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LED bulbs help fill Japan's energy gap

by Chisaki Watanabe Bloomberg News | March 2, 2015 at 1:59 a.m.
LEDs, like the ones seen here in Tokyo, are built using semiconductors that allow passage of electrons through the material to produce light, requiring less energy than incandescent bulbs that heat a wire filament until it glows. Japan could cut annual electric spending by as much as 1 trillion yen ($8.4 billion) within five years by using more LEDs, according to Hiroshi Amano, who shared last yearís Nobel Prize for physics. Illustrates JAPAN-ENERGY (category f) by Chisaki Watanabe (c) 2015, Bloomberg News. Moved Thursday, Feb. 26, 2015 (MUST CREDIT: Bloomberg News photo by Akio Kon).

TOKYO -- Japan's push to keep power flowing after it shuttered its nuclear program may best be illustrated by 73 million light bulbs.

That's the number of LED bulbs sold in Japan since the start of 2012, representing about 30 percent of all bulbs sold there. The LEDs, which consume one-fifth of the energy used by standard lights, are key to the country's strategy to make energy use more efficient, even as it pursues alternative sources such as solar power.

Four years after the Fukushima nuclear meltdown spurred the closure of Japan's many reactors -- knocking out 30 percent of Japan's power supply -- the drive to reduce energy consumption has sparked a national campaign that includes everything from improved insulation for homes to train stations powered by the braking of subway cars and vending machines that recycle waste heat and generate power with solar panels on top.

"There's no doubt Japan has some of the most advanced technologies in energy saving," said Takumi Fujinami, a senior researcher at the Japan Research Institute. "And there is still room for saving energy dramatically."

Since Fukushima, the nation's utilities have been forced to fire up older power plants that rely on fossil fuels such as natural gas, oil and coal. That has helped make up for some of the capacity, but not all. The decision to reduce consumption was a natural ally in the effort.

Hiroshi Amano, who shared last year's Nobel Prize for physics, sees LEDs playing an even bigger role. Japan could cut annual electric spending by as much as $8.4 billion within five years by using more LEDs, according to Amano, one of three Japan-born scientists who were awarded the Nobel Prize in 2014 for their work developing LEDs.

While LED bulbs can cost as much as $10 apiece, compared to as little as 70 cents for incandescent bulbs, the fact that they're more efficient "can extend shelf life and reduce the total cost and power use," Amano told reporters in January.

LEDs, or light-emitting diodes, are built using semiconductors that allow passage of electrons through the material to produce light, requiring less energy than incandescent bulbs that heat a wire filament until it glows.

LED sales in Japan reached $5.2 billion in 2013, according to an October report from the International Energy Agency. Switching all of Japan's lighting to LEDs would save about 92.2 terawatt-hours of electricity, or 9 percent of Japan's total annual consumption, the Institute of Energy Economics in Japan estimated in 2011.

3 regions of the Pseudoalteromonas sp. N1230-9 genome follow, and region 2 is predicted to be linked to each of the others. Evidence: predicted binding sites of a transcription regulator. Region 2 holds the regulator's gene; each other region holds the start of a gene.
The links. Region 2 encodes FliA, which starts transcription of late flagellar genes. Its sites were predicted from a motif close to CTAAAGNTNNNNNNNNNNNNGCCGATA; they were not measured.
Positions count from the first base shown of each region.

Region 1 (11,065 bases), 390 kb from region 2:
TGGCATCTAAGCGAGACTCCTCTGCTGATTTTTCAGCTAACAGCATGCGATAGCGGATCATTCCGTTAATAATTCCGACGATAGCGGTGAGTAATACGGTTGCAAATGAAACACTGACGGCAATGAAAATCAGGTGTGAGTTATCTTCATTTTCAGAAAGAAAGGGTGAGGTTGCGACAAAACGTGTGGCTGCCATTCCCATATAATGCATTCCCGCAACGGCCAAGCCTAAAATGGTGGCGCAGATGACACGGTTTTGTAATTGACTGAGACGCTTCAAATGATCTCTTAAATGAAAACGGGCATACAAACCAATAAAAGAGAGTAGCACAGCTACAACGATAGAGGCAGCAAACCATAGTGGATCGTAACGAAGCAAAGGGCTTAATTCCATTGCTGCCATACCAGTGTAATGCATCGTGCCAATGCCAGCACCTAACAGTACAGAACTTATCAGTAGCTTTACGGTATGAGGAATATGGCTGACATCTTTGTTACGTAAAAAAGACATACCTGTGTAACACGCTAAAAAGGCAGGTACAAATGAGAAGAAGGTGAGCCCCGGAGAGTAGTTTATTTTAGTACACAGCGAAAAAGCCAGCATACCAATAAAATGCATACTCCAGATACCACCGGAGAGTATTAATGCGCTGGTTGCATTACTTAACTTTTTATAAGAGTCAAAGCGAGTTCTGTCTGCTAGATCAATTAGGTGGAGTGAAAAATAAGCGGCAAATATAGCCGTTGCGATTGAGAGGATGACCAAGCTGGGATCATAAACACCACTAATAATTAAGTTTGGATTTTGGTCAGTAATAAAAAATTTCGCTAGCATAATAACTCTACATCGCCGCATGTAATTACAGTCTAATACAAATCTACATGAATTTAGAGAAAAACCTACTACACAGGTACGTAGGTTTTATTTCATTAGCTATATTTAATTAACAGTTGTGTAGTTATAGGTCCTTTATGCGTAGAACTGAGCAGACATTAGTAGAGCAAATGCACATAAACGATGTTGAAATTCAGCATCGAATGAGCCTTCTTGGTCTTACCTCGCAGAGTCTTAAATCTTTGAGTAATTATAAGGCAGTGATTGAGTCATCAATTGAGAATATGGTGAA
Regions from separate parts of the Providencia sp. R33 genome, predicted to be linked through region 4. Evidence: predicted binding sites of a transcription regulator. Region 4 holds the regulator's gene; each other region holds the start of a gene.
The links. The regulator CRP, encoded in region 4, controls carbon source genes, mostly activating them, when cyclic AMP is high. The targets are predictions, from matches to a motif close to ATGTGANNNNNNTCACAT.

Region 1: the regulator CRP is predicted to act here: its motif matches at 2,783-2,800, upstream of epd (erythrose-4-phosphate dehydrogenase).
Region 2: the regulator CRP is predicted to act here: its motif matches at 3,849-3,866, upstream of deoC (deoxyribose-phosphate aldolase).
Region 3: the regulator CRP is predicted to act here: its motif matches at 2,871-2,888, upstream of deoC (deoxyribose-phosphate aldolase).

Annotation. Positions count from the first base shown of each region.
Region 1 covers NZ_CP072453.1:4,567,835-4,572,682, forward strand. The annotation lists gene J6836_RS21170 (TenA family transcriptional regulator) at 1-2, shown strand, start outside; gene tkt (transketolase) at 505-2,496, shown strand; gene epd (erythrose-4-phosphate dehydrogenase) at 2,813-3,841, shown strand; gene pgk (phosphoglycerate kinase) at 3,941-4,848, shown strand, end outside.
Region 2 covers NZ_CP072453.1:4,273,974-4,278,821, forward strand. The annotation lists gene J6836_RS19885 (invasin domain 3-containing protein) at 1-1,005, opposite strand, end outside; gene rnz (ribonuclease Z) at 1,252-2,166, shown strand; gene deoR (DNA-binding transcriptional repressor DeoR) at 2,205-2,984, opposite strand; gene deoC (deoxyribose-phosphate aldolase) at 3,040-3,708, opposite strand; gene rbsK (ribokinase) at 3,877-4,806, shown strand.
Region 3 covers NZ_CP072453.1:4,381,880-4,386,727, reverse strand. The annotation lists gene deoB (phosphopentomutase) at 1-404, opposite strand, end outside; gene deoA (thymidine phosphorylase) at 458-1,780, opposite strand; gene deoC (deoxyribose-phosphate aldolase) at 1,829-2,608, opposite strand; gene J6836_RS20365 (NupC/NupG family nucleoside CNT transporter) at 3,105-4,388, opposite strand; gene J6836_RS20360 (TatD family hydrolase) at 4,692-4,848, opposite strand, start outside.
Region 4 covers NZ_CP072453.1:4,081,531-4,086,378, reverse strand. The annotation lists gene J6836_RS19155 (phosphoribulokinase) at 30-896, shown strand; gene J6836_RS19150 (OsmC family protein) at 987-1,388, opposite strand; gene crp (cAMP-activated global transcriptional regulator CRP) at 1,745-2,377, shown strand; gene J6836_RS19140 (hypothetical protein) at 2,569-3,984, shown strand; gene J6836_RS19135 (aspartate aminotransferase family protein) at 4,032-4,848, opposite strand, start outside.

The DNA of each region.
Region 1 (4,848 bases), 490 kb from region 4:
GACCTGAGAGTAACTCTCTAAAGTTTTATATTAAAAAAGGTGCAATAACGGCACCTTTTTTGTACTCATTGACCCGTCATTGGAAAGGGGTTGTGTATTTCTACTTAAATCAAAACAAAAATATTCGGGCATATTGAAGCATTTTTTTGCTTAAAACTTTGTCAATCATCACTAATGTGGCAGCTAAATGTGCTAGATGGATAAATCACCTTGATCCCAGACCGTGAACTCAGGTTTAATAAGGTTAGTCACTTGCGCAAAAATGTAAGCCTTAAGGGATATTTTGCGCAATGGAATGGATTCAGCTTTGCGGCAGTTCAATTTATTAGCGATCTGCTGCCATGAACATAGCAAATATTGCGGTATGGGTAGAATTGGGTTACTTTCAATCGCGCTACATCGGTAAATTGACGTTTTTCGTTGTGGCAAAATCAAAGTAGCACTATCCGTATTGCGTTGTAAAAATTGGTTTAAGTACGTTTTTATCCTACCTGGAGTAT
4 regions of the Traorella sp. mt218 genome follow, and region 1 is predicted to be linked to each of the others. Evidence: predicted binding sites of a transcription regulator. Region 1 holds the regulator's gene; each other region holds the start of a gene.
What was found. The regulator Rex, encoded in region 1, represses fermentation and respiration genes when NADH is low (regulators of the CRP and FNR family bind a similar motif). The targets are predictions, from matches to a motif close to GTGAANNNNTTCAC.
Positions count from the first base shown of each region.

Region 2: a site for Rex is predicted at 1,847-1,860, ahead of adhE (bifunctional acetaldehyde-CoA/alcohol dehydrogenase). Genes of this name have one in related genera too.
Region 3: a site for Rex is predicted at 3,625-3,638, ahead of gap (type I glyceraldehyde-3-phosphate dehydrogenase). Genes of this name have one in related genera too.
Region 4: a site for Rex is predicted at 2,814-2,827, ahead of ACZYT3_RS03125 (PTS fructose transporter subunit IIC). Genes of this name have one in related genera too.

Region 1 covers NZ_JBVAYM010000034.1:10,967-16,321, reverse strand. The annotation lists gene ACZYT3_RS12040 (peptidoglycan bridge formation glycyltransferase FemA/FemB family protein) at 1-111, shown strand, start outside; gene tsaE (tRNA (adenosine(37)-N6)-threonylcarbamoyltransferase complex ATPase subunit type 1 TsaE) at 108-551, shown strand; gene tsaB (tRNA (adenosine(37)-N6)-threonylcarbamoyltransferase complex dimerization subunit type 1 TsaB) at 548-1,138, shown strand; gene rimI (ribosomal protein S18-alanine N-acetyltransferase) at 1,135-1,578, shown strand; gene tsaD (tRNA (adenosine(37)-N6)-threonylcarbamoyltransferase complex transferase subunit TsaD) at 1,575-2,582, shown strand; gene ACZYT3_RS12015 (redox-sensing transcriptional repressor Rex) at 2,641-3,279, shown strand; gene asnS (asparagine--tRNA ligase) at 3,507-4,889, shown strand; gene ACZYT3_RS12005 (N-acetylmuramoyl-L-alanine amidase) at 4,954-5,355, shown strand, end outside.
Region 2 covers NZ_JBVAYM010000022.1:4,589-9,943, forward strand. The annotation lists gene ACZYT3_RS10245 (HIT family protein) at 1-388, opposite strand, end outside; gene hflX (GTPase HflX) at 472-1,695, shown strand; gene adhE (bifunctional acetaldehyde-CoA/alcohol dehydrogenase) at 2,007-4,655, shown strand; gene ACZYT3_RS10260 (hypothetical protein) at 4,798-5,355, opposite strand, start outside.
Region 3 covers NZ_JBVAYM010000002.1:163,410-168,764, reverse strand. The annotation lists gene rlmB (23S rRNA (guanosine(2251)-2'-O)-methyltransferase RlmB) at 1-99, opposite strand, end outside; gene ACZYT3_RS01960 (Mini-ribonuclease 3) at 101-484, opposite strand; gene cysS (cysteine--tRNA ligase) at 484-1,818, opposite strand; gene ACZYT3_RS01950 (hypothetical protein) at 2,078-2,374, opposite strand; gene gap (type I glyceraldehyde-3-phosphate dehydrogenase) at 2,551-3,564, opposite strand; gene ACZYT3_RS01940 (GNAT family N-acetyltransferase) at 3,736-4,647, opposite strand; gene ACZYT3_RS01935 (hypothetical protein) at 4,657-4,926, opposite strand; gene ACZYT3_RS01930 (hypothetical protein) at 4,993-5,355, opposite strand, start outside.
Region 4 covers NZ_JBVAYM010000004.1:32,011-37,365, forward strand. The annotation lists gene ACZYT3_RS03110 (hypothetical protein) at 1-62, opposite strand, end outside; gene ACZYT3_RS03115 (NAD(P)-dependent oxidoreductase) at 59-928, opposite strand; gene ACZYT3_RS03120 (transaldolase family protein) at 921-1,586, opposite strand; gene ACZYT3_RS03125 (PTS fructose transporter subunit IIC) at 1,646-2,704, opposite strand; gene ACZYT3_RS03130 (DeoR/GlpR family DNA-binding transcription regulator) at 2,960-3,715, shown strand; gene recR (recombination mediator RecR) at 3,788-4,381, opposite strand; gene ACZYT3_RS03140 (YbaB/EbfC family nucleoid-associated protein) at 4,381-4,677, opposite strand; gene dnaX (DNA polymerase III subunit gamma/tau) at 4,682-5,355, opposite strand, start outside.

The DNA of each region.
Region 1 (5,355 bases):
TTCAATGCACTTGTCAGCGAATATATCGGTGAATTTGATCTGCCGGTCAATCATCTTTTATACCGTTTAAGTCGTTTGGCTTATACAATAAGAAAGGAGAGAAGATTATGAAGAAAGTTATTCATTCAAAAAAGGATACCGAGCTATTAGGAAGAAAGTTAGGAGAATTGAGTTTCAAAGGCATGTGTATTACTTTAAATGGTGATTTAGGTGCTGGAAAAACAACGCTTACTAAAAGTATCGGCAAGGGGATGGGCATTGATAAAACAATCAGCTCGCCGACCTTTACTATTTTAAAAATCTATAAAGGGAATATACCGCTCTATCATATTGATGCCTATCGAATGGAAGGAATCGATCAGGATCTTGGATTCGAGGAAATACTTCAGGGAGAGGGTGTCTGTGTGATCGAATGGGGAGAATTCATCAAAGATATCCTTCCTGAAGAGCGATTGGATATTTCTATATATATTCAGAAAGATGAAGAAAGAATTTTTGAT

Japan is pursuing a variety of alternatives after shuttering its nuclear plants for safety checks, pulling 47 gigawatts of capacity from the grid. Subsidies for solar power, which are triple what Germany offers, have made Japan the biggest market for the technology in the world behind China. The country may install as much as 12 gigawatts of solar panels this year, according to Bloomberg New Energy Finance.

The options run from old standbys such as making sure homes are insulated to ideas that offer a unique take on how to keep consumption under control.

The government has set a goal for all new public buildings and homes to be net zero energy by 2030, meaning they use only as much energy as they can produce from renewable sources and other generation systems on site. Currently, about 40 percent of existing homes have no insulation, according to a December task force report.

Meanwhile, Mitsubishi Electric Corp. said in September that a system installed at a Tokyo subway station to harvest energy generated by braking subway cars saved enough to run 60 homes. The power is being used for station lighting, air conditioning and elevators, the company said.

All of these efforts are apparently paying off, according to a task force on power demand for the trade ministry.

Power used by the nation's nine regional utilities fell by 10 terawatt-hours in July and August compared with the same period before the Fukushima disaster thanks to conservation measures, the task force found. Overall for the fiscal year ending March 31, consumption fell in eight of the first nine months, with declines ranging from 1 percent to 8 percent.

Results from the consumption campaign are also being felt within the industrial community.

Komatsu Ltd., the world's second-largest producer of construction equipment, is among companies working to reduce electricity use at production sites. An assembly plant that opened in May in the northwestern prefecture of Ishikawa consolidates two old plants and is designed to halve electricity use by incorporating such technologies as energy storage and LED lighting.

"We had been working to cut the power use by half after the Fukushima earthquake, and it turned out the efforts also led to better productivity," said Hiroshi Ishihara, a Komatsu spokesman. Komatsu reduced total electricity use by 38 percent in fiscal 2013 from 2010.

SundayMonday Business on 03/02/2015

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